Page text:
As you may have heard, the New York Yankees just gave Aaron Boone the biggest job in sports. Boone is just 44 years old and will be transitioning not from another dugout, but straight from the broadcasting booth. In fact, he doesn’t have a day of coaching experience on his resume. So why did the Yankees, a loaded team that missed the World Series by a game despite being in a “transition year,” make such a gamble with this hire?
The answer might come down to one word: personality.
It’s still unclear what exactly led to the Yankees’ decision to let Joe Girardi go in October. In the George Steinbrenner days, we wouldn’t have had to make sense of it, because a missed championship meant a possible firing. In fact, under Steinbrenner, Girardi probably would’ve been gone before now. But under the current, more tolerant Yankees regime, the decision was bizarre. Girardi had unquestionably overachieved in 2017, and the team is only trending up with a glut of stars under 25.
Accounts that have emerged, however, suggest that the Yankees just didn’t think Girardi was the right guy for this group. One report suggested Girardi might’ve been let go if he’d won the World Series. And reading between the lines of various comments about what happened, you begin to feel that the Yankees brass felt Girardi didn’t have a strong enough relationship with his players.
Girardi himself has challenged this suggestion, but at least right now it’s the most concrete explanation we have. It may also be our best indication of why Boone got the job over several more qualified candidates, one of whom (New York bench coach Rob Thomson) was applying from within the organization. Boone has a reputation as a friendly, personable guy with a boyish love of the game. In his own (surprisingly glowing) assessment of the Yankees’ hire, ESPN baseball analyst Tim Kurkjian said of Boone, “he is a great communicator and he can, and will, talk to anyone about anything.”
It might be that simple. Joe Girardi cared deeply about the organization and his players. To understand that, you need only have witnessed his emotion this past postseason when crucial mistakes seemed to put him on the hot seat. He was passionate in his own way, and went about his job with a great deal of professionalism. Even so, you never got the impression he was best buds with his players. He certainly didn’t seem to be the virtual father figure that Joe Torre came across as to some of the young players from the late-‘90s dynasty. Girardi was a little bit rigid, and maybe the Yankees were right to want a different sort of personality leading the way for their young stars.
Furthermore, the Yankees have more or less indicated they can afford to make this hire based on something like personality. A decade ago, it would have seemed like a strange, risky, or even irresponsible idea. Now, however, analytics dictate the game as much as coaches’ decisions, and the data doesn’t necessarily come from the manager. The Yankees let it be known that they were going to be relying heavily on analytics for decision-making, and that seems to imply that the manager position was meant for more of a figurehead.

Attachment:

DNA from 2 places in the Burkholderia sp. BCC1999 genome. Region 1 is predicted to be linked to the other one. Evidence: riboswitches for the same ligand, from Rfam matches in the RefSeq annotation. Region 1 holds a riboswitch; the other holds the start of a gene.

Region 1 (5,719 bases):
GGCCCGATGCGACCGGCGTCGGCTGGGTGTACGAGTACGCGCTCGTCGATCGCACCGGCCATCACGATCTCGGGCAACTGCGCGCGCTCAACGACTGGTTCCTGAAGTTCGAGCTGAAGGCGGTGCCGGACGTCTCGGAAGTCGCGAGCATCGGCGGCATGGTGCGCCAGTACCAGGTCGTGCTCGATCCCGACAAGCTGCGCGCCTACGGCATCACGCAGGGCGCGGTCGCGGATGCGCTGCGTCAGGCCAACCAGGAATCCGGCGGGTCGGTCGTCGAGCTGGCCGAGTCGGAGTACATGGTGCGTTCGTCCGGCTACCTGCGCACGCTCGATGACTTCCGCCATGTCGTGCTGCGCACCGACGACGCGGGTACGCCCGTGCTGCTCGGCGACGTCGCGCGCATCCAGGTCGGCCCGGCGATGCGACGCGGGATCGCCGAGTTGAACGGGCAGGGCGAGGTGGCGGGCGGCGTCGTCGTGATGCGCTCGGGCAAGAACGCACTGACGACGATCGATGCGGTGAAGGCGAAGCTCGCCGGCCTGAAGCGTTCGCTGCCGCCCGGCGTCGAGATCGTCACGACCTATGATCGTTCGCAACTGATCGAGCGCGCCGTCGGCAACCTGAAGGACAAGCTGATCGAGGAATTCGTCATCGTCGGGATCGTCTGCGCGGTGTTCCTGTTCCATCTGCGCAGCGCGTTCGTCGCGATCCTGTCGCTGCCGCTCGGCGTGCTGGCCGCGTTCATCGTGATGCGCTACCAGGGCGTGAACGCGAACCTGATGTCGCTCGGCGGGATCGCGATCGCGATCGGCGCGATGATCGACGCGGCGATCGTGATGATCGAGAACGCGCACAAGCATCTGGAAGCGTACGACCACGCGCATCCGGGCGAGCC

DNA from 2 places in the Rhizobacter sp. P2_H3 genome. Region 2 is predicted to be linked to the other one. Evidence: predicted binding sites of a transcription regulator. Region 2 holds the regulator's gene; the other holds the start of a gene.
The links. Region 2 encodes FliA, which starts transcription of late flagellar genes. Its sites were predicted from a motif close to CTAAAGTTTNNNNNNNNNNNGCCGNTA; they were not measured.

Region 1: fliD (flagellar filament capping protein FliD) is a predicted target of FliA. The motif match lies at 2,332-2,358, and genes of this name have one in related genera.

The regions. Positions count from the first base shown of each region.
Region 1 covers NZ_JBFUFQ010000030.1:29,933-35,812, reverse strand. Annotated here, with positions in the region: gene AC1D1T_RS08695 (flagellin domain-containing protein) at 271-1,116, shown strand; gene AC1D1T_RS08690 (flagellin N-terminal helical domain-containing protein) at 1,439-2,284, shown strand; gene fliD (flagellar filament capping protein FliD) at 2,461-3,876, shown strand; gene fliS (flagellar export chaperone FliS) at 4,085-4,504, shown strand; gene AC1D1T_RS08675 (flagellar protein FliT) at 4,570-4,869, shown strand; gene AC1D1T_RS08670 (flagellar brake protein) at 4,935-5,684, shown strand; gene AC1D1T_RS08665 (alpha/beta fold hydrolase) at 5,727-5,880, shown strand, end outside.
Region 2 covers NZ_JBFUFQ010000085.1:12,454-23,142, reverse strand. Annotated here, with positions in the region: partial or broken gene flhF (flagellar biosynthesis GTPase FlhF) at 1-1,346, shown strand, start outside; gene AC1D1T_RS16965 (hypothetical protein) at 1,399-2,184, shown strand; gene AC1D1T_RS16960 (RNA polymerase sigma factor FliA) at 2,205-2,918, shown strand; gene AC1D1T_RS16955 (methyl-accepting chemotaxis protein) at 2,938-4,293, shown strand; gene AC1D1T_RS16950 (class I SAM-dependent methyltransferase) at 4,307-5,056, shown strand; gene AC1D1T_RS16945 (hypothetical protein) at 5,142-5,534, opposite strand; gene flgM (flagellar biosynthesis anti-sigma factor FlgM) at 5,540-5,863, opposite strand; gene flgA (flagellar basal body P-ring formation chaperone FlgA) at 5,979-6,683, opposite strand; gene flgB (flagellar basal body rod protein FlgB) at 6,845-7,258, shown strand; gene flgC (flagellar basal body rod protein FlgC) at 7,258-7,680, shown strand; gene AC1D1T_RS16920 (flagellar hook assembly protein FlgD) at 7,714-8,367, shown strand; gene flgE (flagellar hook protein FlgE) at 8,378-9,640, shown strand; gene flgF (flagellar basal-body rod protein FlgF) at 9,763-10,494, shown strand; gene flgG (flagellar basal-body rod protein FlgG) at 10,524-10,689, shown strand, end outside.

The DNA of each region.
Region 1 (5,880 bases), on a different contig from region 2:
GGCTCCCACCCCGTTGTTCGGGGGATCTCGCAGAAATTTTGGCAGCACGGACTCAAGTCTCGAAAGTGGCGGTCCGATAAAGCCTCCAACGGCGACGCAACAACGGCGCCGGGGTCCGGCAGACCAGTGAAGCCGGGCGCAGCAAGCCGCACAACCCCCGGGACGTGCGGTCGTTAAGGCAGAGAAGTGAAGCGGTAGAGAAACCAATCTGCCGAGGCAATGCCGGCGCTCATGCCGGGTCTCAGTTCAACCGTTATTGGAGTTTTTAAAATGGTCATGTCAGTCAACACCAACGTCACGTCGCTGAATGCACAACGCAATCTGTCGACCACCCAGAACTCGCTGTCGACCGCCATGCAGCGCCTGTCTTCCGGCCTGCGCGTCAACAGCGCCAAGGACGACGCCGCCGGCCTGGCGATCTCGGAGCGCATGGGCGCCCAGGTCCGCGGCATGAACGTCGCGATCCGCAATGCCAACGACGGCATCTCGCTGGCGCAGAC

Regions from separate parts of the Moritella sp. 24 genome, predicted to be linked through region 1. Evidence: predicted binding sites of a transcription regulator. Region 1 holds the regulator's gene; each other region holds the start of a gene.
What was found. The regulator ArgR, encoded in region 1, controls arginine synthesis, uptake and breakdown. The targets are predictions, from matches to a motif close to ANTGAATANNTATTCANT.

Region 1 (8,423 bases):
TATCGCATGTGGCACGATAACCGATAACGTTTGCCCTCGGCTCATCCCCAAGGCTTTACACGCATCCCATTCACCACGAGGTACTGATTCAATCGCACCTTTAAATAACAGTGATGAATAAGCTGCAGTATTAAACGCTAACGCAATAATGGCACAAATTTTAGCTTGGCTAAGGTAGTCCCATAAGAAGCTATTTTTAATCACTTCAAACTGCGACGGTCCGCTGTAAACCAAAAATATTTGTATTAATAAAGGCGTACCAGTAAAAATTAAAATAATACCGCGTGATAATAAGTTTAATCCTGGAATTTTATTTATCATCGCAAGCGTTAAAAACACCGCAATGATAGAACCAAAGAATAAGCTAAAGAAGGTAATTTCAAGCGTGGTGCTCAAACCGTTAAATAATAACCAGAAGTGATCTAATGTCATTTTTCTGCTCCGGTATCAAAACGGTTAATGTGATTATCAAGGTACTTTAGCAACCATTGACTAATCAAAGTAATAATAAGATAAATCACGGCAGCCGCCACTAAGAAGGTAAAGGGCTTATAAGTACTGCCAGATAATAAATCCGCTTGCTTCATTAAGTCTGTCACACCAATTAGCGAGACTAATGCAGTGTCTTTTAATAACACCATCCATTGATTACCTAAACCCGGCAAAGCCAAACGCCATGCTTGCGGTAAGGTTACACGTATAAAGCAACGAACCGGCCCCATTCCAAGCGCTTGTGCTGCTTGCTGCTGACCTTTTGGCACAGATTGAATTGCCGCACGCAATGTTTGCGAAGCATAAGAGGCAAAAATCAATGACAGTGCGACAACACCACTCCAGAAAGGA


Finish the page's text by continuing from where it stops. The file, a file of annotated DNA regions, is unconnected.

That’s not to suggest Boone won’t make decisions. But if it’s true, it might imply the Yankees wanted more of a leader than a strategist – someone to speak for the team, keep players happy and engaged, and perhaps set the fun-loving tone that seemed to come naturally to the 2017 Yankees at their best. If this was the goal, it explains why Boone got an interview to begin with.
Only time will tell if this was a smart way to go about the decision. Take a look at Yankees blogs and you’ll see a lot of uncertainty and frustration about the hire, despite Boone’s status as a Yankees hero. That said, however, the upside might be pretty high.
When this hire was announced, I set out to rack my brain for a similar instance that had worked out. That is, I tried to think of another example of a team with this much going for it hiring an inexperienced coach and finding success. It turns out not that much thought is required. There’s a pretty obvious parallel, and it’s one Yankees fans should be at least cautiously happy about. It’s Golden State Warriors coach Steve Kerr.
These days we accept Steve Kerr as one of the most successful coaches in the NBA. But just a few years ago he was an ex-role player working as an extremely affable TV analyst – much like Boone for the last several years. Kerr is basketball royalty in his own right, having played with some of the best players and on some of the best teams of all time. Boone, too, has a pedigree greater than his impact as a player ever was. Though he lack’s Kerr’s collection of championship rings, he’s part of a baseball family with three generations of All-Stars, and he hit one of the greatest home runs in Yankees history. Kerr was just 49 when he got his first coaching job, leading a group of young, talented players expected to contend in short time. At 44, Boone is getting a very similar opportunity. Both guys come across as friendly, knowledgeable, and well liked.
That doesn’t mean the two situations will work out similarly. In hiring someone with no managing experience, the Yankees took a bold risk that fans won’t forgive them for if it proves to have been foolish. But when you think about Boone in the context outlined above, it’s at least a fun risk. And if the Boone hire turns out anywhere near as successful as the Kerr one, Boone may once more be as big a hero in the Bronx as he was when he did this:
The goal for any basketball franchise is to build a dynasty that fans and experts will be talking about for